Reduced prevalence of soil-transmitted helminthiases worldwide: sustaining control to reap the benefits

Worldwide, an estimated 880 million children need treatment for soil-transmitted helminthiases. A new paper shows how implementing preventive chemotherapy for more than 5 years leads to a decrease in the burden of these parasitic worm infections.

Soil-transmitted helminthiases (STH) are among the most common neglected tropical diseases (NTDs). Worldwide, it is estimated that 880 million children across 102 countries need treatment for these parasites. To eliminate morbidity from STH, the World Health Organization (WHO) recommends the periodical large-scale treatment of children in endemic areas.

Since 2010, this public health approach — also called ‘preventive chemotherapy’ (PC) — has been implemented and scaled up to impressive numbers. In 2018, more than 500 million children received medicine for STH.

This progress is being made possible thanks to an innovative public-private partnership, resulting in the largest medicine donation in history and tireless efforts by program managers, teachers and volunteers who support the implementation of annual targeted treatment of children at risk of STH.

In a new paper published in Infectious Diseases of Poverty, we show how sustaining preventive chemotherapy for at least 5 consecutive years leads to a decrease in STH burden in countries where data was available. Additionally, we show how monitoring the impact of control programs can be used to adapt strategies and reduce the need for medicine donations.

As the global STH community continues to scale up efforts and more countries sustain effective treatment coverage, the importance of impact assessments will increase and some challenges will need to be addressed.

The graph shows that if the 15 countries that conducted PC for ≥5 years had applied WHO thresholds for changing the frequency of PC rounds using the impact assessment results on STH infection, the number of anthelminthic tablets needed for STH PC would have reduced by an average of 36%.


Measuring progress of any infectious disease control program comes with an opportunity cost. The scarce public health resources available that are invested in measurement can also be used to enhance ground operations. On a global scale, measurements for the SDG indicator framework is estimated to cost from US$1 billion to US$1.25 billion per annum in the poorest countries alone.

This cost, however, forms only small part of the estimated US$3.5 and 5 trillion required annually to implement the Sustainable Development Goals (SDGs) globally. In addition, measuring progress in controlling NTDs through the SDGs, for example, can be used to highlight positive impact beyond its intended target. As we have shown, investing in measuring impact of STH control programs can reduce costs. Specific funds to measure the impact should therefore be included in financial plans of any STH program.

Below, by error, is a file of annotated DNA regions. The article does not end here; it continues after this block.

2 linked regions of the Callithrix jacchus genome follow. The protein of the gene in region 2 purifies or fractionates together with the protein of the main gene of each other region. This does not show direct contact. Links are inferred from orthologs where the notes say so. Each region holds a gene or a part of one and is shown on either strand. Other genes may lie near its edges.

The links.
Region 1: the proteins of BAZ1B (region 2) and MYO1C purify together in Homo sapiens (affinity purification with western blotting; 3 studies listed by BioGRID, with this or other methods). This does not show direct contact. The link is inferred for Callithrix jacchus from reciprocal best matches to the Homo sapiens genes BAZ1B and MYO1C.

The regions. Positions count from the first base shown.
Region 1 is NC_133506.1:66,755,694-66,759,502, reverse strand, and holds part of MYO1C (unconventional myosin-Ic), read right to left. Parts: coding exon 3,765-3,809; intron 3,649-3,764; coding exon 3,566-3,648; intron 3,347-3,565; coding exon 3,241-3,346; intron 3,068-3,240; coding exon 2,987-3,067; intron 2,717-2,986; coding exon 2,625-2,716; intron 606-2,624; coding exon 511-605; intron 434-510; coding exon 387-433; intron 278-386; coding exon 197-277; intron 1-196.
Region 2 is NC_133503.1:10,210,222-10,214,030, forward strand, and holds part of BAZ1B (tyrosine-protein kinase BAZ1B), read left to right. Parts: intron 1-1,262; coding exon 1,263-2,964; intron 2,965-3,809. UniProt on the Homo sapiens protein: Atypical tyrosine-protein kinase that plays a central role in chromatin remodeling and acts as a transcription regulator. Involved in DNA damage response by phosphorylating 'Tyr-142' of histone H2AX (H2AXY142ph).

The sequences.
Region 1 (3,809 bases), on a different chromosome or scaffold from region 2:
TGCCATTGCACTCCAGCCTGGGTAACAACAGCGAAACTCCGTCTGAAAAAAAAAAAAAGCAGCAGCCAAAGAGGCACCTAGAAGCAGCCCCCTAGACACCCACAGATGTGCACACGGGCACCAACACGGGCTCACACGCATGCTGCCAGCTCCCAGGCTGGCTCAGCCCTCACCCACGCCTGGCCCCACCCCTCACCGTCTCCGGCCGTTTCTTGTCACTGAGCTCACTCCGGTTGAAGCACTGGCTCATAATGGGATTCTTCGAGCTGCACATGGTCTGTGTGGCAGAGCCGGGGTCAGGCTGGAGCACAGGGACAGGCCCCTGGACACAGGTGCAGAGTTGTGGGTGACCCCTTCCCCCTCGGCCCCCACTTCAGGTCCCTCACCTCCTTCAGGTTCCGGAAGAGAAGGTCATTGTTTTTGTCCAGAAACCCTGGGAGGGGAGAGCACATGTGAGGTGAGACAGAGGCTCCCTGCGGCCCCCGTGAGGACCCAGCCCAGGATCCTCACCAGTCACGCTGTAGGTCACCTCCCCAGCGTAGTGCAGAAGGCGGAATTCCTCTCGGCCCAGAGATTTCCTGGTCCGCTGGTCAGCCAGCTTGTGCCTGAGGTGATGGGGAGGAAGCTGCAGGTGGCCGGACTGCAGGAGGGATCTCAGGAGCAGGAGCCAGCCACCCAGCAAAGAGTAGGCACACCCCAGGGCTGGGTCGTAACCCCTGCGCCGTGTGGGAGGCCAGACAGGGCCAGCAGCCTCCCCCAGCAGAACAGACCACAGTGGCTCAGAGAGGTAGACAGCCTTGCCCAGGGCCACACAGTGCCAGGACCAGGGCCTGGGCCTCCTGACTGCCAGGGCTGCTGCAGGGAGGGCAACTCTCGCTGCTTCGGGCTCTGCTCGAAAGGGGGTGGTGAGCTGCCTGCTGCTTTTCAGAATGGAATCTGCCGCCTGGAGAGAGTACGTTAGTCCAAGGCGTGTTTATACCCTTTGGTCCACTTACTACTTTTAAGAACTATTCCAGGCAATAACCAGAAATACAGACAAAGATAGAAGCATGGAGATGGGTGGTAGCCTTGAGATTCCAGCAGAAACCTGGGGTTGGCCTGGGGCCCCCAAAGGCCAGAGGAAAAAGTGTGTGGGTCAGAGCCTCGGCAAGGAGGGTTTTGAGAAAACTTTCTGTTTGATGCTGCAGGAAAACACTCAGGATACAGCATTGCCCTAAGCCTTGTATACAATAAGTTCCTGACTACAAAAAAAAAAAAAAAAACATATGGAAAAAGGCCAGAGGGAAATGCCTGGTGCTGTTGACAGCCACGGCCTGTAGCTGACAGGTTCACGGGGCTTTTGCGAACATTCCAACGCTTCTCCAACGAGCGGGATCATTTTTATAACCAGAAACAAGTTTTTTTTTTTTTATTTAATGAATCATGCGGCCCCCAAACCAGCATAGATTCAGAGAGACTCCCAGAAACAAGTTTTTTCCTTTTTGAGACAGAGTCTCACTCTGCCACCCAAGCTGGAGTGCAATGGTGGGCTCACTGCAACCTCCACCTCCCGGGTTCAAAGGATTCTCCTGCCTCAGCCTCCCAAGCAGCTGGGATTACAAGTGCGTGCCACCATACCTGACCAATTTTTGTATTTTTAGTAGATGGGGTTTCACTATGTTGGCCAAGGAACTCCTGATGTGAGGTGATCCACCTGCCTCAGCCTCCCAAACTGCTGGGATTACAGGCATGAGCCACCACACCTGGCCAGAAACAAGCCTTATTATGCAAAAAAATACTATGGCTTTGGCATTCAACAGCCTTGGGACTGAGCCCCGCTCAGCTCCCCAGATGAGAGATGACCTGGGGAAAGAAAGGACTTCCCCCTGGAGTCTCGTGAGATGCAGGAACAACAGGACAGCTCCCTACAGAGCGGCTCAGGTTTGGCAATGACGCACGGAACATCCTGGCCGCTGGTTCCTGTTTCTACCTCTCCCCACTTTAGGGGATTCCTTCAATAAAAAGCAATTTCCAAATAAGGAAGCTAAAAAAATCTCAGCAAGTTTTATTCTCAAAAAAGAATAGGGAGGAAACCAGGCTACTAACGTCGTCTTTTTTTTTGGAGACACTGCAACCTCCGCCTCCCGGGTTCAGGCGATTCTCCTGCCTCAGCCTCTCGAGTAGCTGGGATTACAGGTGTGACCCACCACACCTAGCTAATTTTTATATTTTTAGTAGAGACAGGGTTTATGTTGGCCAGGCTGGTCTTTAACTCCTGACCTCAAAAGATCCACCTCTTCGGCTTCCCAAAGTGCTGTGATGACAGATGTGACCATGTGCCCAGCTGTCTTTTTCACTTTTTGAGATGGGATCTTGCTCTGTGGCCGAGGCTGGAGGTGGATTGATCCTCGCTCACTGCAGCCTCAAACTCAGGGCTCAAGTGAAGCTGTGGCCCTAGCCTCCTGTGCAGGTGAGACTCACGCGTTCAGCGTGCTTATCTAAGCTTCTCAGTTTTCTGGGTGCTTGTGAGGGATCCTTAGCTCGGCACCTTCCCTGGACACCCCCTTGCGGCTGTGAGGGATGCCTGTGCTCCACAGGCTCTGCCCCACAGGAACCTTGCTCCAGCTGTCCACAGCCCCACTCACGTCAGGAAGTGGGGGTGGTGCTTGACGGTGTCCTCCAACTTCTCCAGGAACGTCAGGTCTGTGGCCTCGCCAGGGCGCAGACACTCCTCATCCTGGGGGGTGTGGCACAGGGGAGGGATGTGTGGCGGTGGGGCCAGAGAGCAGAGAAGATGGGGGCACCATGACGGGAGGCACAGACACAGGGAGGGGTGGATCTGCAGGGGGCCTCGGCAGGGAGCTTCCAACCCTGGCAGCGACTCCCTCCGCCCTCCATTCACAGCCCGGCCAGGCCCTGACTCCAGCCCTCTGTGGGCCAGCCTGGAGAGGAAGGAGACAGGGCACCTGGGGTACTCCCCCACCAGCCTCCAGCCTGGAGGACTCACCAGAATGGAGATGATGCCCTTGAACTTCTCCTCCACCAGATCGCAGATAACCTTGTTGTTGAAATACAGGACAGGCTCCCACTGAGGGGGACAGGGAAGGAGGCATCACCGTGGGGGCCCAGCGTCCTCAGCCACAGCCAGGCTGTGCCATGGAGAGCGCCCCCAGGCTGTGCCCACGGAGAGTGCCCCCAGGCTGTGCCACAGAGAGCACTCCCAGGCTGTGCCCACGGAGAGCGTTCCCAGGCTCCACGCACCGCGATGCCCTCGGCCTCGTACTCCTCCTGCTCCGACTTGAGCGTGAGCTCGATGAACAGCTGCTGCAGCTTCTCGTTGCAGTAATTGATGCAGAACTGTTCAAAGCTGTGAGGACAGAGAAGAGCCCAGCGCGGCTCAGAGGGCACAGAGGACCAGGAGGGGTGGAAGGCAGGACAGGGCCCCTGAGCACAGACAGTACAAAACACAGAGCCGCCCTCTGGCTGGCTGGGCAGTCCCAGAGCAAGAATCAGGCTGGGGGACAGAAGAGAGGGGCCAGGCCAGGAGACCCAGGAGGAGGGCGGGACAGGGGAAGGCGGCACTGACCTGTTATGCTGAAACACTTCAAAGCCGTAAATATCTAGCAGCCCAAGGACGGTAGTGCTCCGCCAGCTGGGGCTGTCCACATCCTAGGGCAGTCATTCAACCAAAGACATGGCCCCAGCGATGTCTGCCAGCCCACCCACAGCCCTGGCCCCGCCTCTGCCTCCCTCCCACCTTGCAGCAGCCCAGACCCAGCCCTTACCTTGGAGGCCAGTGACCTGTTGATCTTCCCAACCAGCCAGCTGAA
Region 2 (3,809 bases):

There are >40 HIV diagnostic tests pre-qualified by WHO, while only one STH diagnostic test forms part of the WHO’s Essential Diagnostics List. Though this test has limitations in terms of accuracy and ease-of-use, it is successfully being used to give an indication of disease burden and refine control strategies.

Nevertheless, the development of effective diagnostic tools for measuring STH burden continues to be an important avenue to pursue.

Reduction of drugs needed

Even with these challenges, the countries assessed in our study were able to measure impact after sustained PC, and in some cases reduced the required frequency of interventions and the need for donated medicines by up to 36%.

Countries implementing PC should therefore periodically assess the impact of PC and adapt control measures to changing epidemiological situation, which can reduce PC costs and allow a move toward domestic financial support in order to sustain the fight against STH.

Importantly, the control of STH does not stop after sustained distribution of medicines. The NTD community needs to continue working with the WASH community, strengthen partnerships and mobilize resources to achieve a world where children don’t suffer from preventable NTDs.


The authors alone are responsible for the views expressed in this article and they do not necessarily represent the decisions or policies of the World Health Organization.

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